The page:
The last day in Greenville and I'm still working on my "to do" list. I was a bit lackadaisical in early April with a whole month ahead in one place, and now the last week has felt busy, busy. Last weekend was packed with Saturday designated as "museum day," which included lunch out and at least 8 miles of walking around the city.
My first stop, the Shoeless Joe Jackson Museum, is housed in the small 1940's home where Joe and his wife spent their final years. Joe was born near Greenville, started working in the mills here at the age of 6, and couldn't read or write, but began his baseball career on the Brandon Mill's team. This year marks the 100th anniversary of the infamous 1919 World Series that tarnished his name, and word is that Billy Bob Thornton is producing a film to help restore it.
I also returned to the Greenville Museum of Art, which I so enjoyed two years ago. While I did have to revisit their collection of watercolors by Andrew Wyeth, I was once again taken by the range of the visiting collections, from potter David Drake (c 1800) to Annie Leibovitz. That said, I've featured one piece in my photos that provoked head shaking.
On Sunday, I was finally able to bike with the Greenville Spinners on a fun, recreational ride with a coffee stop and much chat. I'm now sorry that weather and holidays kept me from meeting these folks sooner, but one never knows when I may return!
Finale day was spent at Fluor Field for an afternoon game, even with 86 degrees in the forecast! The Greenville Drivers are a minor league team that's a Class A affiliate of the Boston Red Sox, so I just had to go! It was great fun to sit behind home plate for a very affordable price, watch a homer go over the green monster (yes, there's one), and even subject myself to singing "Sweet Caroline" at the bottom of the 8th.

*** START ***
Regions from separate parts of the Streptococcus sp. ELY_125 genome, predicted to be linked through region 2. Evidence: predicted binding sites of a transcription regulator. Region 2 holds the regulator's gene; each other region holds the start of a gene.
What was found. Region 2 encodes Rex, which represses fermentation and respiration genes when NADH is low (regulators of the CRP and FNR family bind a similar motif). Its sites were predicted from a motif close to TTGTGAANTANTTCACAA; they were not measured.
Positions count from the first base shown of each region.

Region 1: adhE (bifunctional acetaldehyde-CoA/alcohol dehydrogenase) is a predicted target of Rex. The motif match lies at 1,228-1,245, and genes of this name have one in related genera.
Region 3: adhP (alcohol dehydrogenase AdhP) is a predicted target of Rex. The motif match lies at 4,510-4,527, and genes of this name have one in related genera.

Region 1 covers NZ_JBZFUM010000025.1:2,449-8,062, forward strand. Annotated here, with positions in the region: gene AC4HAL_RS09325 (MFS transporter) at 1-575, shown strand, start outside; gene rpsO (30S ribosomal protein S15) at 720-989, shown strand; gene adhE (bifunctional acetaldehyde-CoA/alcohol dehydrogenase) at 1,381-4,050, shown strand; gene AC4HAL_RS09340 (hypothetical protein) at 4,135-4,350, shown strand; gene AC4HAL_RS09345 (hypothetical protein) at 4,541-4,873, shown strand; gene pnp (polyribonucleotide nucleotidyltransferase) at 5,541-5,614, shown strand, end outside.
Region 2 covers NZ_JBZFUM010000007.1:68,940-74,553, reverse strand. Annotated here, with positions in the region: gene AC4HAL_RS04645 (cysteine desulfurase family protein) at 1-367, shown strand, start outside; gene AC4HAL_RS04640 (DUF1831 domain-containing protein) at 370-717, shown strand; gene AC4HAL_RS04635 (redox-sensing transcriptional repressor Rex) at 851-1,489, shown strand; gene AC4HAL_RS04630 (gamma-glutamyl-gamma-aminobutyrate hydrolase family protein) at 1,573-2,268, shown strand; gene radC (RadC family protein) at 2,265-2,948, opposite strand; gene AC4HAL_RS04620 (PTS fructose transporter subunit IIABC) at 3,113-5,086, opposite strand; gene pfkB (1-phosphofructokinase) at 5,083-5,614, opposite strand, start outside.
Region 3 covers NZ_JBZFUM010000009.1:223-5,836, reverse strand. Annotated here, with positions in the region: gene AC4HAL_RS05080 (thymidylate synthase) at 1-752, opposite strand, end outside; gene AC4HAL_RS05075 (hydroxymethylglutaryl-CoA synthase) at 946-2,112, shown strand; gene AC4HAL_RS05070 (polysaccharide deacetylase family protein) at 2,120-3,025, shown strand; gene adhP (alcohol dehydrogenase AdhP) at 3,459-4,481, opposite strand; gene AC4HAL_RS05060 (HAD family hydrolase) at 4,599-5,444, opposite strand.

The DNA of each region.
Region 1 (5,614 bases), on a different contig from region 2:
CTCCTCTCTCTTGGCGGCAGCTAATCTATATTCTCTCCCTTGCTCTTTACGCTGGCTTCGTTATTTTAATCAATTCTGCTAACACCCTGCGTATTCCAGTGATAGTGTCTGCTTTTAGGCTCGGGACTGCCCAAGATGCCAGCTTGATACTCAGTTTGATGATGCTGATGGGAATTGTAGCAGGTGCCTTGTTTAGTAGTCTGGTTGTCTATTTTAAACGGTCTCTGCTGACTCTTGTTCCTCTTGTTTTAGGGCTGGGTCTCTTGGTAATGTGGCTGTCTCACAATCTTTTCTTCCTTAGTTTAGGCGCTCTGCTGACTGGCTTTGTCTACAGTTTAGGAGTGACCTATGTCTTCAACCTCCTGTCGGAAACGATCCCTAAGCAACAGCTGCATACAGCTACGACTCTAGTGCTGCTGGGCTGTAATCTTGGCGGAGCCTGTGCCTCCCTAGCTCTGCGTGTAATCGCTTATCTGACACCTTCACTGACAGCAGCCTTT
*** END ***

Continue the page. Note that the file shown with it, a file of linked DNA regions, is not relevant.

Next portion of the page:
During my last hours in Greenville, I was drawn to the Hughes Library for an evening of "Rhythm and Rhymes." The program timing was a strange coincidence that I could not ignore, titled "Carl Sandburg & the Spanish Guitar." It was terrific and I'm excited for my first stop of the day tomorrow, the Carl Sandburg Home National Historic Site in Flat Rock, NC. More to come.
It's been nearly three weeks of life at the foot of the Blue Ridge Mountains in Greenville, South Carolina. I'm doing an Airbnb with two busy 20-something roommates in a really charming neighborhood, just south of downtown. I've committed to a month here, as I experiment with what life-in-one-place feels like, in a location I'm considering as a "holding spot."
My current neighborhood is Pleasant Valley (honestly), which means cycling from home to the Swamp Rabbit Trail has re-trained my legs in the past few weeks. I will now be able to use my calves to hammer in my tent stakes next month. That said, I've ridden the Trail nearly a dozen times, and while it's grand to be off-road for 30 miles, on the weekends it's filled with dogs, baby carriages and tourists, so it's a slow, cautious ride. I'm now avoiding Saturdays altogether!
This is my third visit in two years, but there's no telling what the city will become by 2021. Greenville still feels like a small town with a population of 70,000, but it's the fourth fastest growing city in the country, with a metro area of nearly a million people. The name still fits though, as there is plenty of green space! Greenville actually reminds me of a small Portland, Oregon, including the weather that keeps it green! The weather here is definitely on my radar.
Besides working, devouring books, and binge-watching Netflix, I've had a few intellectual pursuits from a poetry reading to a presentation on Jackie Kennedy Onassis that has changed my perspective on this soft-spoken, fashion icon. And, while I haven't ventured the 60 miles to the Appalachian Trail, I have enjoyed some local walks. Otherwise, I'm catching up on life duties, and penciling in 2019 visits and travel plans.
People are courteous here and still say "hello," yet I haven't met one single person to hang out with in three weeks. My bike "Meet-up" has been rained out for two weeks, but my fingers are crossed for this Sunday. It's interesting to me that I can meet more people in the woods than in a city of thousands. Of course, I'm not really living here, and I'm not ready to be sitting in one place scheduling the day.
There's a half-dozen more items on my Greenville list, so more to come before I roll back into my tent on May 1st!
Cyclist, writer, teacher, avid reader, bike/ped advocate, nomad, pie lover